As a composer of music for students of the guitar, Fernando Sor was criticised for creating works that were too difficult for them to play. Yet Sor, whose last painful days were spent sitting at the piano, playing the funeral music he had composed after his only daughter's death a year before - could create works full of charm, light and tenderness, as expertly revealed in this recording by the American guitarist William Carter. Most works last only a few minutes, yet they are as affecting as they are varied, and make you want to hear more. Wonderful.
World-renowned baroque guitarist William Carter presents an appealing collection of early works by Spanish guitar virtuoso and composer Fernando Sor. Sor's guitar music is some of the finest ever written for the instrument and this recording is unique as Carter employs a performance practice endorsed by Sor himself - playing with the finger tips
The fluidity of his playing on this album is amazing. Each note falls in place at exactly the right moment. Besides the well-known J.S. Bach, he also introduces us to several other less-known Baroque composers: Gaspar Sanz, Fernando Sor, S.L. Weiss, & Robert de Visee. Too often, Baroque music is presented as just an exercise in counterpoint. In this album, the rhythm is matched to human emotions in such a way that it's not just an academic exercise. The music is both exhilarating and soothing.
25 disc box set featuring music for the classical guitar from the 16th century up to the present day. Some of the works performed include 'Chaconnes' by Bach and Telemann, '12 Sonatas' by Scarlatti, 'Guitar Concertos' by Vivaldi, Rodrigo's 'Concierto de Aranjuez' and Brouwer's 'Music for Solo Guitar'.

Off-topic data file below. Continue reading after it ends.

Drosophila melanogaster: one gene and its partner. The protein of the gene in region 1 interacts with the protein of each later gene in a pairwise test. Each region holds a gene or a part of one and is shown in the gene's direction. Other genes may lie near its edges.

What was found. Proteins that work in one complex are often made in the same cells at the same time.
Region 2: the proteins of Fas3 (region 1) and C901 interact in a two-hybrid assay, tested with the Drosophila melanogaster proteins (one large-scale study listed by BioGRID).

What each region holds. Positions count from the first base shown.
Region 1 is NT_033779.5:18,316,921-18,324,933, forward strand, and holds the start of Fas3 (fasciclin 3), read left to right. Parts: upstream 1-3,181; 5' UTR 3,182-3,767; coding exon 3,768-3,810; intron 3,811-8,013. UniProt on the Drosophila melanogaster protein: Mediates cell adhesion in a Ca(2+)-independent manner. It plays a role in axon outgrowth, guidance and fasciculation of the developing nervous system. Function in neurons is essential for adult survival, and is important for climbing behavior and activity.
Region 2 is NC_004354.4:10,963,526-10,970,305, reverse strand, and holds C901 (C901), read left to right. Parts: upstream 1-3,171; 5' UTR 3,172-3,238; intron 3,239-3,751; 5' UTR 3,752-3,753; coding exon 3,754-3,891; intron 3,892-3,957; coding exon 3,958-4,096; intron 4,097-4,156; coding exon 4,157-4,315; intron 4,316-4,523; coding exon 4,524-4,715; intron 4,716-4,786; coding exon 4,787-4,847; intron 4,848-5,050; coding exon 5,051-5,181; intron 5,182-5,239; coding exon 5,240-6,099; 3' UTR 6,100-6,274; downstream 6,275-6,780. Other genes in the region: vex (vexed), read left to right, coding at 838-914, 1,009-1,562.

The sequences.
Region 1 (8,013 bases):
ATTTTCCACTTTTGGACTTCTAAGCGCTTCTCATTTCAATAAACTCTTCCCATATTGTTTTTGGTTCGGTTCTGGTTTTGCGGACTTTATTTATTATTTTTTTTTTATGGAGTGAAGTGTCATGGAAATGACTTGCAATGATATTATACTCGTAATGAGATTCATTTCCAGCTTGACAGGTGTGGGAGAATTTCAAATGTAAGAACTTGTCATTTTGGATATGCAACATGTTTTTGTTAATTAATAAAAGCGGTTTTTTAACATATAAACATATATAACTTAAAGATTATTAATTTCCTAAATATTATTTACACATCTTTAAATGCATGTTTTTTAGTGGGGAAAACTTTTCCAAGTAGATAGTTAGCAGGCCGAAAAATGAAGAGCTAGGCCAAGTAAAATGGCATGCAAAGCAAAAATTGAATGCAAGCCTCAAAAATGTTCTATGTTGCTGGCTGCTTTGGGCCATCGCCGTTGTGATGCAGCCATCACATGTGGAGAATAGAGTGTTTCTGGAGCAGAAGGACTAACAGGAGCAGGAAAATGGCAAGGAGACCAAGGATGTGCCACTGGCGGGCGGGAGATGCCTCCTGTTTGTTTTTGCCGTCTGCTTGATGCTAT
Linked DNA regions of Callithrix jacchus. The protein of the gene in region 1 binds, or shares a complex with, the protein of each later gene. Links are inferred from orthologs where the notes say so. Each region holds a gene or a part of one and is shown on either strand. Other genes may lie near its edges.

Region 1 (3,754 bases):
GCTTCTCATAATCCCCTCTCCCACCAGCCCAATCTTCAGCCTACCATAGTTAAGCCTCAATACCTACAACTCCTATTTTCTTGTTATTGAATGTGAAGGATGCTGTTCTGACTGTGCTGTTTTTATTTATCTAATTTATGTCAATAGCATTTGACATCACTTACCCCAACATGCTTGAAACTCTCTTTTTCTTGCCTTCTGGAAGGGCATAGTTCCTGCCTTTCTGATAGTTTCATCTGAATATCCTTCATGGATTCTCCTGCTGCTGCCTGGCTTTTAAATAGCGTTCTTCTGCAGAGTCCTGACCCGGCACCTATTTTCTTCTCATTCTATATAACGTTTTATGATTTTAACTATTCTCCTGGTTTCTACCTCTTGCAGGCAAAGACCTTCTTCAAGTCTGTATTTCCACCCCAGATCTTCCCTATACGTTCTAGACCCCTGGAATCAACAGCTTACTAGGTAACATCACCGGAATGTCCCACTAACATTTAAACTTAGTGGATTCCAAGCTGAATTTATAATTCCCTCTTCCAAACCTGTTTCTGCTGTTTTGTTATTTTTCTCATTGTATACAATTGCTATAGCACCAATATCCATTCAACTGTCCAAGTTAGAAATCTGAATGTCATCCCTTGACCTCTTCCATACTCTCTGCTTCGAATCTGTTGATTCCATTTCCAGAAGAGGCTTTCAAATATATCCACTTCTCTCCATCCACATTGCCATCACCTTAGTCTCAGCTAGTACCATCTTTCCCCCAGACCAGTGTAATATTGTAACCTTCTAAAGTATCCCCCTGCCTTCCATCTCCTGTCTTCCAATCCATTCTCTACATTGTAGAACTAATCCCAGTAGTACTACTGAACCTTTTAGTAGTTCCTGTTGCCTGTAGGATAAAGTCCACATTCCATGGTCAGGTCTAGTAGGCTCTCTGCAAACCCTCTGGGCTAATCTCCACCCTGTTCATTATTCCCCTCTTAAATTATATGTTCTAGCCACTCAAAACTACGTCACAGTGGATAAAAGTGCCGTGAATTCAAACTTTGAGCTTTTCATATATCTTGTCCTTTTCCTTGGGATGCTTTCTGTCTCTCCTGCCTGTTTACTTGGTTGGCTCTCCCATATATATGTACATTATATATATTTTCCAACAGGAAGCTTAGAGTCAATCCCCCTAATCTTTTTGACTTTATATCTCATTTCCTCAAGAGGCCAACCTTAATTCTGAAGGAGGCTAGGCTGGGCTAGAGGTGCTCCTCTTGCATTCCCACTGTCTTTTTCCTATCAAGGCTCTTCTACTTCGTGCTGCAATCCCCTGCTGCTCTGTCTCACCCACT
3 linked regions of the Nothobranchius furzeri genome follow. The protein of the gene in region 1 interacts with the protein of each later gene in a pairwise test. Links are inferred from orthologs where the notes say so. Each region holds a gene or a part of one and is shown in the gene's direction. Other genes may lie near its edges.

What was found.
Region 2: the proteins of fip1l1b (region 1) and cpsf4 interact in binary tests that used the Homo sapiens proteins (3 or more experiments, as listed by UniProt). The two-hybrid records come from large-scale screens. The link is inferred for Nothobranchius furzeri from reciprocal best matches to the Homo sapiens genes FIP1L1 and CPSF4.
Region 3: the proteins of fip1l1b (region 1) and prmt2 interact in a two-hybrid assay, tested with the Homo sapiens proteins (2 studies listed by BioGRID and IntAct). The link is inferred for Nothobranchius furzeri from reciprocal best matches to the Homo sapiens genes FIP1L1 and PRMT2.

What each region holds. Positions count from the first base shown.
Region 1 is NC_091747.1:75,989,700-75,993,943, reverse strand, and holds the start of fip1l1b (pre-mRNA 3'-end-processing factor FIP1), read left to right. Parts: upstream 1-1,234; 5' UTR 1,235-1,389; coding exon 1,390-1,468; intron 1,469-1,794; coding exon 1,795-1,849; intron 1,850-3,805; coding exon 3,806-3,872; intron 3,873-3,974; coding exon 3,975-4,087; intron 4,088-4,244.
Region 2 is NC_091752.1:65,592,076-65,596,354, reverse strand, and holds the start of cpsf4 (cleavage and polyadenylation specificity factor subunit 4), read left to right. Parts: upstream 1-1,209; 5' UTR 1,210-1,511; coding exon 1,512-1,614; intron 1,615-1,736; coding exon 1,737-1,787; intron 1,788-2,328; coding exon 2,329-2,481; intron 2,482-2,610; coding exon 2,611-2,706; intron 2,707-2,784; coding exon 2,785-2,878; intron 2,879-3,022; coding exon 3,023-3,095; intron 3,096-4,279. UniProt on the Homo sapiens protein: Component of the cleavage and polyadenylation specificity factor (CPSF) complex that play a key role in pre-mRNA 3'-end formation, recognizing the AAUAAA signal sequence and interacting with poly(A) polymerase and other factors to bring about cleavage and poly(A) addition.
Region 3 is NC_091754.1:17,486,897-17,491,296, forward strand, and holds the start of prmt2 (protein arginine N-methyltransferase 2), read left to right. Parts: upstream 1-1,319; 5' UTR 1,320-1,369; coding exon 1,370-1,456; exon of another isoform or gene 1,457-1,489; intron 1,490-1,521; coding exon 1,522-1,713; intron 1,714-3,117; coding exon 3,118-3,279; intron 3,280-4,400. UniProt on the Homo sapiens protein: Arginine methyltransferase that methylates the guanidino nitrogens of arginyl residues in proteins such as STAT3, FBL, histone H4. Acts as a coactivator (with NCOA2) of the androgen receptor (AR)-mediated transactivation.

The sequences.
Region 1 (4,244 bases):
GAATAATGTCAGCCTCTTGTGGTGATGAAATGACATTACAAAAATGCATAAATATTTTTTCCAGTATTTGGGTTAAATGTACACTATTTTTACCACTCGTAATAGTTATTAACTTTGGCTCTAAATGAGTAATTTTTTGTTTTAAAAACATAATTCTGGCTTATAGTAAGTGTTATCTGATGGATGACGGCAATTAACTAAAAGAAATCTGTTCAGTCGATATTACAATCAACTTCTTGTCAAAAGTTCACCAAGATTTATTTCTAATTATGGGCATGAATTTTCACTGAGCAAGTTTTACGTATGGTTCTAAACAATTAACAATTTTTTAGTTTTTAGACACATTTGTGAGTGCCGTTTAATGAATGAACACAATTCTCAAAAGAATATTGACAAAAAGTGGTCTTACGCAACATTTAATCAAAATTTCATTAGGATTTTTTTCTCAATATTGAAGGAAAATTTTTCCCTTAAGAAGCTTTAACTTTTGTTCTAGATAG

This second volume of the Guide to Musical Instruments explores the history of musical instruments in the period from 1800 to 1950. Its purpose is both to discuss improvements and transformations of instruments dating from before 1800 and to investigate all the novelties thought up by instrument makers during this era. All these developments took place in a context in which the process of instrument making moved from artisans’ workshops to commercial firms which became veritable factories, typical of the ‘age of industrialisation’. The majority of the musical examples are recordings of individual instruments that allow us to hear timbres often lost under the weight of the orchestral mass.This second volume of the Guide follows the same principles as the first.
An acclaimed Italian guitar virtuoso and composer, Mauro Giuliani, along with Fernando Sor, was one of the last great classical proponents of his instrument until its revival in the early twentieth century. He studied counterpoint and the cello, but on the six-string guitar he was entirely self-taught, and that became his principal instrument early on. Italy abounded with fine guitarists at the beginning of the nineteenth century (Carulli remains the most familiar today), but few of them could make a living because of the public's preoccupation with opera. So Giuliani embarked on a successful tour of Europe when he was 19, and in 1806 he settled in Vienna, where he entered the musical circle of Diabelli, Moscheles, and Hummel. He solidified his reputation with the 1808 premiere of his Guitar Concerto in A major, Op. 30, and was soon heralded as the greatest living guitar virtuoso. Even Beethoven noticed Giuliani, and wrote of his admiration for him. Perhaps to return the favor, Giuliani played cello in the 1813 premiere of Beethoven's Symphony No. 7.